Holla Jazz: An Introduction

 Dancers: Caroline "Lady C" Fraser, Miha Matevzic, Raoul Wilke, and Natasha Powell.  Photo by ES Cheah Photography.

Dancers: Caroline "Lady C" Fraser, Miha Matevzic, Raoul Wilke, and Natasha Powell.

Photo by ES Cheah Photography.

From our Artistic Director, Natasha Powell:

I have been a professional dance artist for 15 years. While I have training in many different dance styles, for several years I was mainly focused on working in the hip hop medium. When I was living and working in Vancouver in 2007, I met Moncell Durden (aka iLL Kozby) from the MOP TOP Crew.  He is the producer/director of the documentary Everything Remains Raw, which highlights the evolution and similarities of socials dances coming from Black and Latin communities in the United States. I had always been interested in the history of Black social dances, so the film resonated deeply with me.

In 2011, I tore the meniscus in my left knee during a rehearsal. Though I was discouraged at that time, the injury rehabilitation period provided me with time to re-evaluate what was important to me as a dance artist. So as frustrating as this injury was, it opened an exciting new chapter in my creative life.

I had surgery to repair the meniscus in 2012, which meant that I was out of commission for quite a few months. During this period, I decided to delve into writing my artist statement for the first time. I started writing about what influences me as an artist, and the first thing that came to me was family. House parties and barbecues were a large part of my upbringing, and I had an older brother and sister who were growing up in the height of the hip hop era.  Watching them dance and how they interacted with each other always resonated with me. Around this time, Moncell was in Toronto and was showing further work that he had done on the documentary. Realizing that social dances were at the forefront of my work, it was then that my interest in vernacular jazz dance was ignited. I wanted to learn more about why the “jazz” dance that I was taught as a youth had no connection to its original roots.

In 2013, I received grants from the Ontario Arts Council and Canada Council for the Arts for a residency in New York to study the roots of jazz dance and its connection to hip hop culture. Moncell was my mentor, and I had other incredible teachers while there: Margaret Batiuchok (lindy hop); and Nathan Bugh (jazz). Not only did I dance, but I read - extensively.  As a result, I realized that I wanted to share the spirit of jazz and its connection to hip hop culture with others. While there are a number of places to go swing dancing in my city, I wanted to form a professional company in Toronto that would present, celebrate and honour the spirit of jazz dance and the styles of dance to which it has given birth (hip hop, house, etc.) This represented the formation of Holla Jazz.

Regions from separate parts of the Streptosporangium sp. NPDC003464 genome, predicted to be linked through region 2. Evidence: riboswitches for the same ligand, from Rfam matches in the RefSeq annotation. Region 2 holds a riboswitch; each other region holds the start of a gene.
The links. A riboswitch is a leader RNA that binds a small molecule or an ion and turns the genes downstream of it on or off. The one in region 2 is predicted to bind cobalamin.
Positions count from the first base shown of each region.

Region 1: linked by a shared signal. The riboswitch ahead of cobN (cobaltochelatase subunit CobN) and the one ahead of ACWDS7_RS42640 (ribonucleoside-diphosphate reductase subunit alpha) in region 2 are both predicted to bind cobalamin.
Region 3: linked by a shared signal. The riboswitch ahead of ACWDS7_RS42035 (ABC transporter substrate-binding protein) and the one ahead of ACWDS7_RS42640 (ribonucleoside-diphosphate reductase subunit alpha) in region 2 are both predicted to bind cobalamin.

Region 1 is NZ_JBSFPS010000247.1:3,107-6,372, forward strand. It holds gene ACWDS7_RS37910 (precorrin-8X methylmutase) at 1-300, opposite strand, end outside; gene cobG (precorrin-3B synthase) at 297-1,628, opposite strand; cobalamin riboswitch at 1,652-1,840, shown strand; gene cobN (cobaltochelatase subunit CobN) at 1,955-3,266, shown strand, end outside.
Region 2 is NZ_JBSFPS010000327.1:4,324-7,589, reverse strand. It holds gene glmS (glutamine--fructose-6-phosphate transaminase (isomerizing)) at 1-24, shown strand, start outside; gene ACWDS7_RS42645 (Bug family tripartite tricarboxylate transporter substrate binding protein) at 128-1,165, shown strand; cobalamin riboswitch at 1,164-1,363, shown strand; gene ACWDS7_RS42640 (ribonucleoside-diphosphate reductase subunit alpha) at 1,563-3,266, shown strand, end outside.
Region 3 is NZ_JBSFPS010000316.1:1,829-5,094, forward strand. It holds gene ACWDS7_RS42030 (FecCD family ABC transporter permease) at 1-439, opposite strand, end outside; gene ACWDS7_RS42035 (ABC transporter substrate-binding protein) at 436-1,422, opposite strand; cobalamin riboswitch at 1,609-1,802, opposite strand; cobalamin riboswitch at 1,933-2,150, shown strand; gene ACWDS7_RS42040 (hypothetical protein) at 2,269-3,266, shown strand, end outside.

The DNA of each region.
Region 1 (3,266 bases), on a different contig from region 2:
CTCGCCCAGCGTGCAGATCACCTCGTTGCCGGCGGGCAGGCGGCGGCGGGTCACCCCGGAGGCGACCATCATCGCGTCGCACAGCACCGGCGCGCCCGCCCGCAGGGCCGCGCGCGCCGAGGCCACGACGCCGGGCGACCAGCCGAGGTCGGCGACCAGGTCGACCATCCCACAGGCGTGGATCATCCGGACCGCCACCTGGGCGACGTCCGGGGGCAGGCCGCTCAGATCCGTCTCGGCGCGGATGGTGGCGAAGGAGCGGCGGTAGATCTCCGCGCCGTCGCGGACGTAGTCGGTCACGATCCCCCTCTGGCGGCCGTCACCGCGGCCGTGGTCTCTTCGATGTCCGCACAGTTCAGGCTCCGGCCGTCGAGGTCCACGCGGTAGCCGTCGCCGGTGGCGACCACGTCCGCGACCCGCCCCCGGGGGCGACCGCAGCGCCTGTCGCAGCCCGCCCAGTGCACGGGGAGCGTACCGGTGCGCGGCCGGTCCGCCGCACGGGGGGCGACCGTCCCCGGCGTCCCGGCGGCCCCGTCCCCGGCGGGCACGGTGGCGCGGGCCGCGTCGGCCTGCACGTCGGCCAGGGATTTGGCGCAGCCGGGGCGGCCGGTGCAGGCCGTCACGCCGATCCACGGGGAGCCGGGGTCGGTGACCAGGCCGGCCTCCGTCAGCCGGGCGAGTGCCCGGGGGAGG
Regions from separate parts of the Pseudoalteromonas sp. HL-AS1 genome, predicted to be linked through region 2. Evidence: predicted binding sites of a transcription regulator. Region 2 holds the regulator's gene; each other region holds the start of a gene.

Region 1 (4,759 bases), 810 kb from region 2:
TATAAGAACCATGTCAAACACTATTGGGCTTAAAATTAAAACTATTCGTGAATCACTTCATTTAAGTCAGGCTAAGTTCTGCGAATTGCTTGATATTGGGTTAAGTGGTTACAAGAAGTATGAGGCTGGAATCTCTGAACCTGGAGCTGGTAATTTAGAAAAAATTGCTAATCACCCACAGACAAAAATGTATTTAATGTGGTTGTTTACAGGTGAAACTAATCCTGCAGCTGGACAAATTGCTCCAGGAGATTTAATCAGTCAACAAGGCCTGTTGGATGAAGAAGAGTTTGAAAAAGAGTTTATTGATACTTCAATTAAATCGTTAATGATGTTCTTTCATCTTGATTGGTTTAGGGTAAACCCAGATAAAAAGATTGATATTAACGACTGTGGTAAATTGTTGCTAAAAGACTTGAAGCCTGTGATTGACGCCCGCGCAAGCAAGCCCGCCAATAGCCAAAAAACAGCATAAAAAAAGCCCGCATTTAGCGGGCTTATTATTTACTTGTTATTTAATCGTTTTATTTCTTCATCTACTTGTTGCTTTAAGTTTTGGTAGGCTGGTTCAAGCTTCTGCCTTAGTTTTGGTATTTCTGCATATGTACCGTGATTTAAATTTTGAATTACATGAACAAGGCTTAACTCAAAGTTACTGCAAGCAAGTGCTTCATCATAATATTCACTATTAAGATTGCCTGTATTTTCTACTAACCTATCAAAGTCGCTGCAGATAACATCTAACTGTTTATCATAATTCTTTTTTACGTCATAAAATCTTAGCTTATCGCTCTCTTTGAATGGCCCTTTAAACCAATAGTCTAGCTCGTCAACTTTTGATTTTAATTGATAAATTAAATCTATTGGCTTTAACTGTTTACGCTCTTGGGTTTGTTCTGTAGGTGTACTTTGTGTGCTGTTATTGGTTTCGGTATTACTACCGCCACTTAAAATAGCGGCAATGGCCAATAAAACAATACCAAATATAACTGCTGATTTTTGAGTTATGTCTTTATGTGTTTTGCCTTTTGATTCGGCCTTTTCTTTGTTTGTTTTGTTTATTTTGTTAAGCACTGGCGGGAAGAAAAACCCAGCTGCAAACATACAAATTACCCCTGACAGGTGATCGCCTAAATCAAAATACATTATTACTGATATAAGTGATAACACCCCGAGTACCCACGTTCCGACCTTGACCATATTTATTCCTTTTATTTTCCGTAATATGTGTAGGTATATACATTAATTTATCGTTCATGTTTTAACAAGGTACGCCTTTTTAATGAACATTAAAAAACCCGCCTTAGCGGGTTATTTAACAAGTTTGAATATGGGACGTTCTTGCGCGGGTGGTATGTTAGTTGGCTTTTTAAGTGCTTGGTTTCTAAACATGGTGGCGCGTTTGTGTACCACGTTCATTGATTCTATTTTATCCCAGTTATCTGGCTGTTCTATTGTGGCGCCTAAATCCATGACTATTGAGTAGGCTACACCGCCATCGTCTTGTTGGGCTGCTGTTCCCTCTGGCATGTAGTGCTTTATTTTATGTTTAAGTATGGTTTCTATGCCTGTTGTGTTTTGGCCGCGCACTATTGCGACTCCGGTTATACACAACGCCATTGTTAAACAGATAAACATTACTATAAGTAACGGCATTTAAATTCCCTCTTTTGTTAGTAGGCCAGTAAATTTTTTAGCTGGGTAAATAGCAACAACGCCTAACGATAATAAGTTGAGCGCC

My hope is that through Holla Jazz, we can continue to spread the guiding principles of jazz, and perhaps create some new ones.


It's About Time!

Back at the end of January I attended one of the most important dance events in my career thus far, particularly as a black Canadian dance artist. Artist Seika Boye, PhD, has curated a remarkable exhibit at Dance Collection Danse  - It’s About Time, Dancing Black in Canada 1900 - 1970.

My first exposure to professional, black dancing bodies was when my mother took my 9 year-old self to see Dance Theatre of Harlem at what was then the O’Keefe Centre (now known as the Sony Centre for the Arts). I had never really seen black dancing bodies doing what they did at that time, and to see people that looked like me on the big stage was the inspiration for me to become a professional dancer.

My mom enrolled me in dance shortly thereafter. She wanted me to go to the Dennis Moore School of Dance in Scarborough - the biggest school in the GTA for young black children to learn dance, but we were moving to Ajax at that time and the distance was too far to travel to. Years later when I started working professionally, I always wondered what happened to the Dennis Moore school and what would have been different had I attended? Boye’s exhibit brought back a ton of memories about starting my journey with dance but also sparked my curiosity about the black artists that laid the playing field for me and many artists of colour. Who would have known there was a bumpin’ jazz and swing scene in Vancouver, BC? Many of the dance forms that I practice originated in the U.S., but there is a Canadian legacy in these forms that Seika has generously shared. Imagine a time in Toronto where blacks could not enter some of the historic clubs that we now can freely walk into without question. A price was paid for us to do this, and for that I am forever grateful.

I shed tears at this exhibit. Overwhelmed with new information, answered questions, and a sense of pride. This exhibit has sparked a new meaning for me and my work with Holla Jazz especially as we work on our first production, FLOOR’D. I encourage everyone see this exhibit when they get the chance and would love to chat further with you when you do! <3


To Jazz or Not To Jazz: Frequently Asked Questions About Vernacular Jazz Classes

To Jazz or Not To Jazz: Frequently Asked Questions About Vernacular Jazz Classes

As we've been running workshops and classes there are a number of people that want to come, but hesitate for a number of reasons that we hope we have the answers to.  Here are some of the questions or concerns that have come up...

Introducing Tuesday Tunes!

So a huge part of the reason why we dance is because the music is just so good!  Every Tuesday we'll be sharing some of our favourite jazz or jazz inspired tracks to get you going through your week.  

Our first one has to be Yo Yo Jazz, by Big Bang.  This was the first song that we created to and presented for International Jazz Day in 2016, off of their album, Way In Jazz.  Enjoy!